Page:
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Temporal range: Early Jurassic - Late Cretaceous, 190–70 Ma
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Examples of several eutriconodonts. Clockwise: Repenomamus, Volaticotherium, Jeholodens and Yanoconodon. These occupy vastly different ecological niches: bulky semi-fossorial carnivore, glider, arboreal insectivore and aquatic piscivore, respectively.
Scientific classification
Kingdom: Animalia
Phylum: Chordata
Class: Mammalia
Order: Eutriconodonta
Kermack et al., 1973

Eutriconodonta is an order of early mammals. Eutriconodonts existed in Asia, Europe, North and South America during the Jurassic and the Cretaceous periods. The order was named by Kermack et al. in 1973 as a replacement name for the paraphyletic Triconodonta.

Traditionally seen as the classical Mesozoic small mammalian insectivores, discoveries over the years have ironically shown them to be among the best examples of the diversity of mammals in this time period, including a vast variety of bauplans, ecological niches and locomotion methods.

"Triconodonta" had long been used as the name for an order of early mammals which were close relatives of the ancestors of all present-day mammals, characterized by molar teeth with three main cusps on a crown that were arranged in a row. The group originally included only the family Triconodontidae and taxa that were later assigned to the separate family Amphilestidae, but was later expanded to include other taxa such as Morganucodon or Sinoconodon. The phylogenetic analyses found that all these taxa did not form a natural group, and that some traditional "triconodonts" were more closely related to therian mammals than others. Some traditional "triconodonts" do seem to form a natural group (or "clade"), and this was given the name Eutriconodonta, or "true triconodonts).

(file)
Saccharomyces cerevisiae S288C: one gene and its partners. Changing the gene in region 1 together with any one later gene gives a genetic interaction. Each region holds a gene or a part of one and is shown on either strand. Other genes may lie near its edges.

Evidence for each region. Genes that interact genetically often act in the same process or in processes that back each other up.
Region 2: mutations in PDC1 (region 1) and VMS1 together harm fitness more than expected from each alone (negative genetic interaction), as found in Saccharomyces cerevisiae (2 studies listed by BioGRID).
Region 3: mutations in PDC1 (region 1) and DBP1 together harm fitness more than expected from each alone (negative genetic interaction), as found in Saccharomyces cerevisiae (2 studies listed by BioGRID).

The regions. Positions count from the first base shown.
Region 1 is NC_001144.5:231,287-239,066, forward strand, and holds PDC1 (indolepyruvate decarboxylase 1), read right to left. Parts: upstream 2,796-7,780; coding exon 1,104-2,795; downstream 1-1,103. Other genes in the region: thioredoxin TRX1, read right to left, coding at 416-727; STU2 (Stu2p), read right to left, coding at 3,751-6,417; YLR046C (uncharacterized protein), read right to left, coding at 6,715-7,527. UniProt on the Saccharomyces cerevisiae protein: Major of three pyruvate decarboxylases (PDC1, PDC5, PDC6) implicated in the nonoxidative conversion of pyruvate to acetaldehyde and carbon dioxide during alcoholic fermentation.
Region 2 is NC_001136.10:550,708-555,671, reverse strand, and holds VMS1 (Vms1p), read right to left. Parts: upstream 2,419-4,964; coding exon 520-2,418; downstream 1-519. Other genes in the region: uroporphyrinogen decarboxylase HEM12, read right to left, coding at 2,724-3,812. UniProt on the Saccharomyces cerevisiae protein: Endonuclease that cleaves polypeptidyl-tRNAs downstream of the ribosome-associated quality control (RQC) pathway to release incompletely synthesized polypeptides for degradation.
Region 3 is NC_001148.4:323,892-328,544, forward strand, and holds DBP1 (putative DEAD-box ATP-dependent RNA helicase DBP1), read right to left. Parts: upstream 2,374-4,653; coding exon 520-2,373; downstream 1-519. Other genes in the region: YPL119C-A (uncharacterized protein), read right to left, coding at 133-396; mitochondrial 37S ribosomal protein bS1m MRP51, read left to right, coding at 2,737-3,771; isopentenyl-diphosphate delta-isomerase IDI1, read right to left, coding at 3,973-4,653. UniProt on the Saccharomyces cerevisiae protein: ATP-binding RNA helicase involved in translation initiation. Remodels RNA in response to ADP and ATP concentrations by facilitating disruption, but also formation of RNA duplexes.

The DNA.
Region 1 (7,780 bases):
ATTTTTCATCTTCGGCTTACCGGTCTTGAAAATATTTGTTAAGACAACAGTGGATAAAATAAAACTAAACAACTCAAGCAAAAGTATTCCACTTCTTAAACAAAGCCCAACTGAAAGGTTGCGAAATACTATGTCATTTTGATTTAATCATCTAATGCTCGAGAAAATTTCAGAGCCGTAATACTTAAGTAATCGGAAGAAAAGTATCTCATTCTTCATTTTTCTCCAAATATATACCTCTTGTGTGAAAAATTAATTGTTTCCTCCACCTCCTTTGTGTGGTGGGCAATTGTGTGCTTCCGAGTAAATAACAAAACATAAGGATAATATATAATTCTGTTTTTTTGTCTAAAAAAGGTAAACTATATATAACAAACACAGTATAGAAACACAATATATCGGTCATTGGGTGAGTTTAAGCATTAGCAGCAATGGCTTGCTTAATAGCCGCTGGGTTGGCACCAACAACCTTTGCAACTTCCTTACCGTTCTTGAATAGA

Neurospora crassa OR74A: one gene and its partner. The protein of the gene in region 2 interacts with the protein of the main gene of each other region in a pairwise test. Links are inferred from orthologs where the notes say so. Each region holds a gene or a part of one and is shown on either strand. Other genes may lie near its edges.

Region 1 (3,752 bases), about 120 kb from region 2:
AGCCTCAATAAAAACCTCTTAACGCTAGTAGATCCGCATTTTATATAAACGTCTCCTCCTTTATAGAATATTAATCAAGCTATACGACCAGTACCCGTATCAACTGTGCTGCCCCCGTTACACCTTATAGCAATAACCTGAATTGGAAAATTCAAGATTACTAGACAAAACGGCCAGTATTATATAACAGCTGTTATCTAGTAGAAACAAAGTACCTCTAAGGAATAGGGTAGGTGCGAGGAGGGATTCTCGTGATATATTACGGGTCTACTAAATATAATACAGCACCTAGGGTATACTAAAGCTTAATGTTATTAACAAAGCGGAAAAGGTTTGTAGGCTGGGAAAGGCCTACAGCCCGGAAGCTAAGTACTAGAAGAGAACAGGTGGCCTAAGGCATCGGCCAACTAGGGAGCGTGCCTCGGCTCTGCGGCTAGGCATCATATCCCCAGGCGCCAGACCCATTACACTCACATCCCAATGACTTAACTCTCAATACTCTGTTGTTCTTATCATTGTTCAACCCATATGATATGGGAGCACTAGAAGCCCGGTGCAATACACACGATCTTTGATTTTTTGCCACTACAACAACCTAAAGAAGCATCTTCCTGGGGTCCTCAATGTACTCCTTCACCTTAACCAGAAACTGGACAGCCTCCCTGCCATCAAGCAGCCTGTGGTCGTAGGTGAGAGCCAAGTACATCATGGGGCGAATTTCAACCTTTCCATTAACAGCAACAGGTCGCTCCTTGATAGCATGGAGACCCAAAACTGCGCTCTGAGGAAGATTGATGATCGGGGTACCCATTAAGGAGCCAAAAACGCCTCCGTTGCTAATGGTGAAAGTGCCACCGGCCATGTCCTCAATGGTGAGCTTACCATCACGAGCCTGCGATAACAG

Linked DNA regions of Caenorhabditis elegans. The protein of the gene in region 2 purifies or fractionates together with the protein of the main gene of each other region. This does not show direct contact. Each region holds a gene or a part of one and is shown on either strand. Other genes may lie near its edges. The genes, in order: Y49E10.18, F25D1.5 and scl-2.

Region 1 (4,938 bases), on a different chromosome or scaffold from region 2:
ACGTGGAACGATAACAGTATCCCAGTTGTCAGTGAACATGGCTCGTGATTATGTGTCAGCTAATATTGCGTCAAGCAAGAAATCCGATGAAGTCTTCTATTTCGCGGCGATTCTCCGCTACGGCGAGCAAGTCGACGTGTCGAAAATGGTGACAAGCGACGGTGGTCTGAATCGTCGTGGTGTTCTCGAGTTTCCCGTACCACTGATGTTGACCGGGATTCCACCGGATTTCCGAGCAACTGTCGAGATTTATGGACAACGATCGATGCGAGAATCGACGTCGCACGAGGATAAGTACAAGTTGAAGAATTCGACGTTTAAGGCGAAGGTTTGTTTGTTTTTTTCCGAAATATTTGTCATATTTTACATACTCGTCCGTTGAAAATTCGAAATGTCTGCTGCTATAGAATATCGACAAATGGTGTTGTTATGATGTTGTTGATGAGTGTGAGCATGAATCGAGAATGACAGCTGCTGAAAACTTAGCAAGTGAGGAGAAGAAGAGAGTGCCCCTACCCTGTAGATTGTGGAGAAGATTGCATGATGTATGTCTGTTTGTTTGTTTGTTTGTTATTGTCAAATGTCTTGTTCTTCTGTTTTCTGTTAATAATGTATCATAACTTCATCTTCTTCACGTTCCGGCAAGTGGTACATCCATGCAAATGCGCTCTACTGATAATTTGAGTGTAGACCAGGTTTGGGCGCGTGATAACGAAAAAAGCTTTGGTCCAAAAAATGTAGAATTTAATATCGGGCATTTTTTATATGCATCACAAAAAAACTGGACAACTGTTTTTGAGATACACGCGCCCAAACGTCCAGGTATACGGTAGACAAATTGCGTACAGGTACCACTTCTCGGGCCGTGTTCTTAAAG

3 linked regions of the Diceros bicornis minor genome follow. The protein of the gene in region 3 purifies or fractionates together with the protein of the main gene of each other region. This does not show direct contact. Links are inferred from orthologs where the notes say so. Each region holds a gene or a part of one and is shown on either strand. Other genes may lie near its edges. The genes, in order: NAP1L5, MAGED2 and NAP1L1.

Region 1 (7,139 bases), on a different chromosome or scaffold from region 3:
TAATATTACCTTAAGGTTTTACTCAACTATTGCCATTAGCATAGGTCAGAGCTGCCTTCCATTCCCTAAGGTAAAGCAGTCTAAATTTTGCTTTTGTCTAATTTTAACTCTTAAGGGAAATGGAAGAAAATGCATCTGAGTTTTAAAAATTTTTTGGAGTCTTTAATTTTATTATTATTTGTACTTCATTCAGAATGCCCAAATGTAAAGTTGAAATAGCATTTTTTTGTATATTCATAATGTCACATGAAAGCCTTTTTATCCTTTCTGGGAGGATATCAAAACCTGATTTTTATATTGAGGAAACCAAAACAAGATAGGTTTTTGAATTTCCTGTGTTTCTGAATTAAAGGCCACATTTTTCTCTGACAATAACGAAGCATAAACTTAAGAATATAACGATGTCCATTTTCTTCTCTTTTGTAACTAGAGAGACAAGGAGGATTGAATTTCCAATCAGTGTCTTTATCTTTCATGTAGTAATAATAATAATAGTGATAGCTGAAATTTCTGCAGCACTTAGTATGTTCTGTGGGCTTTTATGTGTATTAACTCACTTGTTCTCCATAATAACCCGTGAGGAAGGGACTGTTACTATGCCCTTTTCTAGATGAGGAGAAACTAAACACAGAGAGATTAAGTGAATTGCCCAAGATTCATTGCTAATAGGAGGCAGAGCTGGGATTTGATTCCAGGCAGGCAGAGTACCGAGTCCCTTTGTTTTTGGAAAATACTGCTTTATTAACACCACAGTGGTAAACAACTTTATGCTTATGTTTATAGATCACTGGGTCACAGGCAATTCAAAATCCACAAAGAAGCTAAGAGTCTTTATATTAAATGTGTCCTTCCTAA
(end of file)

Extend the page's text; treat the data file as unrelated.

Most analyses use only dental and mandibular characters. Gao et al. (2010) conducted a second analysis as well, using a modified version of the matrix from the analysis of Luo et al. (2007); this analysis involved a broader range of Mesozoic mammaliaforms and more characters, including postcranial ones. Both Luo et al. (2007) and the second analysis of Gao et al. (2010) recovered a more inclusive monophyletic Eutriconodonta that also contained gobiconodontids and Amphilestes; in the second analysis of Gao et al. it also contained Juchilestes (recovered as amphidontid in their first analysis, the only amphidontid included in their second analysis). However, Gao et al. (2010) stressed that jeholodentids and gobiconodontids are the only eutriconodonts with known postcranial skeletons; according to the authors, it remains uncertain whether the results of their second analysis represent true phylogeny or are merely "a by-product of long branch attraction of jeholodentids and gobiconodontids". Phylogenetic studies conducted by Zheng et al. (2013), Zhou et al. (2013) and Yuan et al. (2013) recovered monophyletic Eutriconodonta containing triconodontids, gobiconodontids, Amphilestes, Jeholodens and Yanoconodon.



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